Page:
EVERY TIME I’VE TRAVELED ABROAD, I’ve learned something new about myself. That’s the essence of why I travel — I want to transform, I want to grow, and become a better person because of it. The only thing I’m sure of when I’m at home is that I’m comfortable. But when I’m allowed to go out of my element and see the world in a different way, I’m able to understand the transformative power of travel.

I was offered the chance to read Looptail well before I knew I’d be working with its author, the founder of GAdventures, Bruce Poon Tip. The book itself is partly autobiographical, partly a successful business guide, and partly a piece of literature that, once I had finished, had me scouring the internet for the next trip that would change my life.

Currently, I’m helping to facilitate a speaker series featuring Bruce for the New York Travel Festival. I’m super stoked to hear him speak about Looptail in person, because as I interviewed him over the phone, I felt immediately humbled. This is no stodgy Donald-Trump-of-a-businessman. He’s not an, “I’m all peace and love and hippie-dippie, but I only fly first class” kind of an eco-tourism leader.

Bruce is a man who has created one of the mot successful sustainable tourism ventures in the last decade — and yet, we talked as though we were old friends, comparing notes about our most recent travels.

As a writer, I often wonder what inspires other writers to create, especially those who set out to conquer the highest of literary honors — a book. Not just an eBook, either (which doesn’t hold any less esteem), but a hard-copy, hold-in-your-hands-and-smell-the-pages book. Bruce’s first publication became an overnight success and was prominently slated on the New York Times Best Sellers list for several weeks.

“I’m not a ‘writer,’” said Bruce. “It’s anti-me to be so ‘open.’ Over the course of the last five years, I’ve done a lot of public speaking…I consider myself a great storyteller, and I knew I had a story to tell. When I met Our Holiness in April of 2012, and saw his level of giving, it inspired me to get over my own privacy issues, and make an impact on people.”

Bruce approached the writing of the book from a 21st-century perspective: A large percentage of Looptail was created on his phone, using apps such as Evernote.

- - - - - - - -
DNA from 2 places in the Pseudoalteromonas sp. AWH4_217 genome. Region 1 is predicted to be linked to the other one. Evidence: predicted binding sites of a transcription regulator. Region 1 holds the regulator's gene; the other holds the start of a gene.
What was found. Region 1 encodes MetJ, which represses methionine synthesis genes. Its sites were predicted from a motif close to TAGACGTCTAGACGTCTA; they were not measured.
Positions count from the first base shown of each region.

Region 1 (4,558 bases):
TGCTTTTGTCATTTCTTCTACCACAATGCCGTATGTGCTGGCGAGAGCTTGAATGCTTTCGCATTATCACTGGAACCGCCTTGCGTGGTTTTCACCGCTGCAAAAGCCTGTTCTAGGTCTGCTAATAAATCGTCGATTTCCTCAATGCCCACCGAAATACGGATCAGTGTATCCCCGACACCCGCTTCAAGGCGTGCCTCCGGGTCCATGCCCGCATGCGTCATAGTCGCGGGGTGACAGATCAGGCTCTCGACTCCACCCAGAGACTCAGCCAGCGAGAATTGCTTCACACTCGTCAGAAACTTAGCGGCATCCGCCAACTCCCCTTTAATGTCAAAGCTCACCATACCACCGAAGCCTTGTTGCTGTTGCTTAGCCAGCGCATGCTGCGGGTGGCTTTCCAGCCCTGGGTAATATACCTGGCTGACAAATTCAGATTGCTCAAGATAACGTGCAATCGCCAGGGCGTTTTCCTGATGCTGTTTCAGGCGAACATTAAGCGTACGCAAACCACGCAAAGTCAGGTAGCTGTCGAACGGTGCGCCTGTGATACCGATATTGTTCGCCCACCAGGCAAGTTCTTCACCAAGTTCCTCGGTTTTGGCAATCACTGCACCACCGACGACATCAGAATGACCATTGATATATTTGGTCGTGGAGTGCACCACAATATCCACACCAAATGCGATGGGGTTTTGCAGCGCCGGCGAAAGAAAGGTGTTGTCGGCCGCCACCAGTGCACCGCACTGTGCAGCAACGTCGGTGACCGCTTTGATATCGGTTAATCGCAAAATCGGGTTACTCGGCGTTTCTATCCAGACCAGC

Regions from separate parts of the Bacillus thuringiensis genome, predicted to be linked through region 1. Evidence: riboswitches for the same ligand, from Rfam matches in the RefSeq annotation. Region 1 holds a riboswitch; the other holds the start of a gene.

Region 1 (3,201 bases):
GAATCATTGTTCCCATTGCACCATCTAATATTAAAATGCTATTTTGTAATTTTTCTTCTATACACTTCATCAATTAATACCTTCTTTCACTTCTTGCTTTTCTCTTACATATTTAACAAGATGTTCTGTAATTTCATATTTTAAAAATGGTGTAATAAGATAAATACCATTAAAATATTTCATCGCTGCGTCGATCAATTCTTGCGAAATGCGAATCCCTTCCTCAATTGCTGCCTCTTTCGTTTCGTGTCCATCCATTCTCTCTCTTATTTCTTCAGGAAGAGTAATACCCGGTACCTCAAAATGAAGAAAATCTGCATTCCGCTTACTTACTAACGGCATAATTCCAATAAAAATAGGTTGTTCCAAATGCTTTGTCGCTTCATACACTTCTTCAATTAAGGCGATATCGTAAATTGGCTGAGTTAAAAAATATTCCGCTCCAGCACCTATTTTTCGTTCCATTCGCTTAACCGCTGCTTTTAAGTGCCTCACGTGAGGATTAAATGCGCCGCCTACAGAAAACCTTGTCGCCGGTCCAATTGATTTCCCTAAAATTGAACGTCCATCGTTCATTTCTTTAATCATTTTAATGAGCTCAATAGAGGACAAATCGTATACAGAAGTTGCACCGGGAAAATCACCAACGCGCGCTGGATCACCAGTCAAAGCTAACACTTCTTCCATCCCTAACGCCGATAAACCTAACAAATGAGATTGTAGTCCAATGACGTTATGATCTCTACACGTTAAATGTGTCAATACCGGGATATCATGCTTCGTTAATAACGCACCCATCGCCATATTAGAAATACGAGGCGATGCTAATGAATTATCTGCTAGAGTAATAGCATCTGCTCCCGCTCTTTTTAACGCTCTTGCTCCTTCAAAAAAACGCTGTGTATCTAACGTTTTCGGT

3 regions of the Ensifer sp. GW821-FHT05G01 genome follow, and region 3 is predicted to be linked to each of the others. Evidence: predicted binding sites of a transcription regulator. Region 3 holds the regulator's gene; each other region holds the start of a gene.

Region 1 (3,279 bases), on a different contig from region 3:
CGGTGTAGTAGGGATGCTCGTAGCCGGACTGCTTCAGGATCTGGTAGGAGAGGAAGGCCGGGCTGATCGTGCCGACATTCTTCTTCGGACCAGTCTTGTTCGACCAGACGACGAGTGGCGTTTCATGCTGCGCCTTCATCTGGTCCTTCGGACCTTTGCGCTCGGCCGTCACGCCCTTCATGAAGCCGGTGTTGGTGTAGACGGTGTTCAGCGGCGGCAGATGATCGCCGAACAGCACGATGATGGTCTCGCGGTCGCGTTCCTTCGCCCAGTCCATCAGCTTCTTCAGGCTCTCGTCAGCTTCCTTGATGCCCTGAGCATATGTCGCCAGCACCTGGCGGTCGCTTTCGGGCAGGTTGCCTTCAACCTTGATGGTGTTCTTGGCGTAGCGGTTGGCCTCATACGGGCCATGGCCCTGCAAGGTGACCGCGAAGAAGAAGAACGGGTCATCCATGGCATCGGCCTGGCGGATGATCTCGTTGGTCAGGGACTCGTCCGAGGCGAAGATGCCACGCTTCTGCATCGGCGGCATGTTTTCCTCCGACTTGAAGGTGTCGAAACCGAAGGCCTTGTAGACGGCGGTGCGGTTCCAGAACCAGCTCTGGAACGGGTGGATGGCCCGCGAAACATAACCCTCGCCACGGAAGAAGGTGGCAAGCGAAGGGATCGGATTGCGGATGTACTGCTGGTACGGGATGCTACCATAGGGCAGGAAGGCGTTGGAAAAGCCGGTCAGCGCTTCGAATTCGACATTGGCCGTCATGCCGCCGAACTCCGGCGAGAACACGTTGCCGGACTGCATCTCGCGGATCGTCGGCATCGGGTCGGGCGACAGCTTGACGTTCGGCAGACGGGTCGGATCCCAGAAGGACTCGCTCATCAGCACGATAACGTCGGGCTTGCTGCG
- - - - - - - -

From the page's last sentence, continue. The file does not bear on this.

“I typed up my inspiration using one finger, on planes, trains, in the backseats of cars — I’m grateful for magical editors, who helped shape my thoughts and ideas. It’s not like I was writing a book about a school for wizards — it was my life that was pouring out of me.”

What I appreciated most about Looptail was Bruce’s ability to write about his life, his passions, and his philosophies, while circling back to the business aspect of it all. It doesn’t read like a complicated economic textbook, nor is it so abstract that his purpose gets lost in his words. It’s a perfect melding of thoughts, ideas, and theories, which provide insight for readers as to how Bruce was able to build GAdventures into a company that currently services over 100,000 travelers a year.

Bruce’s personal favorite aspect of Looptail includes “the issues about happiness in the workplace, and creating freedom.” He spoke about the death of Human Resources, and how this traditional business department “doesn’t fit into my vision of social enterprise.”

“Managing, and punishing superstars for the poor performance of a few, is a disease in companies today — people spend so much energy on underperforming. Businesses should focus on managing an environment where people can create happiness. Happiness drives performance. Recruiting should be about making your company culture your brand.”

He explained to me his “Field of Dreams” theory, which I am fully aligned with, and have experienced myself.

“If you build a great company,” he said. “The right people will come.”

It’s a philosophy I know has made GAdventures the admirable company it has become, and a business every traveler wants to be a part of. Bruce has reminded the tourism industry that its primary purpose should be assisting people in getting to know other cultures.

“Today,” he told me, “you don’t have to leave your living room to go on vacation anymore. If you want the comforts of home, stay at home. If you go to Africa and need all the comforts of home, just stay where you are, and watch National Geographic.”

He knows the only way to help others feel a greater appreciation for what they have at home is to put things in perspective for them through small group travel experiences.

“Out of the 40 poorest countries in the world,” he said, “tourism is the biggest economy driver. Tourism has the ability to change lives. Putting money into the local economy, helping to create local jobs — travel can be, and should be, mutually beneficial. People think travel is just transformation for the traveler. But it can transform the people you interact with, as well.”

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Bruce Poon Tip will be speaking on transformation and travel at the New York Travel Festival on April 27, 2014. Click here for more details, and register for your chance to hear his inspirational talk.

Matador will be sponsoring future events featuring Bruce in New York City and San Francisco; keep checking back for more details, and click here to check out Looptail for yourself.